A Site for Scholarly Commentary, Debate and Media Resources for the 2016 Election

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Gender, Race & the Republican Party

'Trump continues to fire away'

Durham, NC – Donald Trump remains at the top of Republican polls despite inflammatory comments on gender, race and sexual violence.  He paints himself as an effective businessman who doesn’t waste time on political correctness.  But his comments — and popularity — reflect Conservative attitudes toward women and minorities that spell trouble for the party.

A key turning point in the 2012 election was a series of comments from Republican Congressmen on women and sexual assault.  The most infamous remark came from Missouri’s Todd Akin: “if it’s a legitimate rape, the female body has ways of shutting that down.”

Similar comments by other party members cost Republicans two congressional seats that had previously been viewed as easy wins.  Democrats characterized these comments as part of Republicans’ “War on Women” and 2012 saw the biggest discrepancy in voting by gender of any presidential election in the last 60 years.  A significant majority of women voted Democratic and a large majority of white men voted Republican.

Rather than breaking from the conservative rhetoric that got Republicans into trouble in 2012, Trump continues to fire away.  Trump’s put-downs of his male Republican challengers have focused on their personal style, experience and political or business alliances.  But on Carly Fiorina, he said: “Look at that face!  Would anyone vote for that?” On a social media page, his team reposted a comment on Hillary Clinton: “If she can’t satisfy her husband, how can she satisfy America?”  When Fox News personality Megyn Kelly confronted him about some of his comments, he suggested she was irrational as a result of being on her period.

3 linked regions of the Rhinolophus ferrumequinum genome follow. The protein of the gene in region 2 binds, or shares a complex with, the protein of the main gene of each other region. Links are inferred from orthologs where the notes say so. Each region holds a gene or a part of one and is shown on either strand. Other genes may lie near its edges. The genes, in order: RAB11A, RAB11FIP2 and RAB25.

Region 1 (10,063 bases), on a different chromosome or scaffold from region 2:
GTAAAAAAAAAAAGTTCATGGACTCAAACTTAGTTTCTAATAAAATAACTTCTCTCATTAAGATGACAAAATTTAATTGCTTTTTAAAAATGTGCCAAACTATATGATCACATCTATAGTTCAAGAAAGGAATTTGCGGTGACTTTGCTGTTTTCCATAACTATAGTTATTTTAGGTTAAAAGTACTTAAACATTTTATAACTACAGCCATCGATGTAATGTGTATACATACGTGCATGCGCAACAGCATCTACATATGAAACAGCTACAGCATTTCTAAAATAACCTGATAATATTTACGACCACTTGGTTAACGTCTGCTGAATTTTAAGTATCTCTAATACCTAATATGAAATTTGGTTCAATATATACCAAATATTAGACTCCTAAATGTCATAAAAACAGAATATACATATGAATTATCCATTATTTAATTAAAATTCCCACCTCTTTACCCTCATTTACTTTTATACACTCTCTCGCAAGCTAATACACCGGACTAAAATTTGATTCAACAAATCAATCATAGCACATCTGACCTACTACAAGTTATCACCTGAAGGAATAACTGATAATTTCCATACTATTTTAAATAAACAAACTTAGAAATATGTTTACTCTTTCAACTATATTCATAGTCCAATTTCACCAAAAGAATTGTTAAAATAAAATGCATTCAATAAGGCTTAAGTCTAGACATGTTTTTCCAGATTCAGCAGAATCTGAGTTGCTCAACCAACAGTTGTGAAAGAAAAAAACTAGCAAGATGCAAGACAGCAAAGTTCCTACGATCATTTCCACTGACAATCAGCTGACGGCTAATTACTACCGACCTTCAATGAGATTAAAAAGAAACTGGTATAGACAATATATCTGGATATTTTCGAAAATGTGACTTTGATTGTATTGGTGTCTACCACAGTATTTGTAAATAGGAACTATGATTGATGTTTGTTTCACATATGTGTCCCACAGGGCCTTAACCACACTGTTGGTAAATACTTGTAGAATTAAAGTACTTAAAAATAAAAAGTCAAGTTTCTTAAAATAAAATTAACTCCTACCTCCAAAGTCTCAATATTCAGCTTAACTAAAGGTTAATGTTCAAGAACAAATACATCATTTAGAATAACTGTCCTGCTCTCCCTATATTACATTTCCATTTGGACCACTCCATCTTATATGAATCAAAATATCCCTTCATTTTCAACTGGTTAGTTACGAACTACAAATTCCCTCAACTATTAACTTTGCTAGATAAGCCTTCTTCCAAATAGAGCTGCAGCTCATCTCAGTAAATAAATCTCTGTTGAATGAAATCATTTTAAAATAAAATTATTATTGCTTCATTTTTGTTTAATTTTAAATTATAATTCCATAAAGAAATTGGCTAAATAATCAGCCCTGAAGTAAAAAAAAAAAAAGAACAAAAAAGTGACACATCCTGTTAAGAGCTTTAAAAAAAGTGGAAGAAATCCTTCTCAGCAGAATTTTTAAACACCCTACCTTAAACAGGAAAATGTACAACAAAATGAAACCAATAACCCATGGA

Trump’s comments on race, criminality and sexual violence also spell trouble for the Republican Party.  The previous presidential election saw increased voter turnout by minorities and stronger minority affiliation with the Democratic Party.  On the day he announced his presidential campaign, Trump characterized undocumented Mexican immigrants as rapists and criminals.

Appealing to racial bigotry for personal gain is hardly new to the successful businessman.  While trying to protect his gambling interests, he ran ads that warned against new Native American casinos and portrayed the Mohawks as violent criminals.  The Trump Management Corporation has also been sued twice by the Justice Department for housing discrimination against black applicants.  Trump’s portrayal of immigrants and minorities as rapists and criminals is even more appalling given his ex-wife’s testimony during their divorce, when she asserted that Trump had sexually assaulted her.  Trump has denied these allegations.

For the time being, Trump is the leading candidate of a conservative party that continues to push away women and minorities.  The last presidential election showcased the growing electoral power of these groups. The Republican Party will continue to lose presidential elections if they are openly hostile to women and people of color.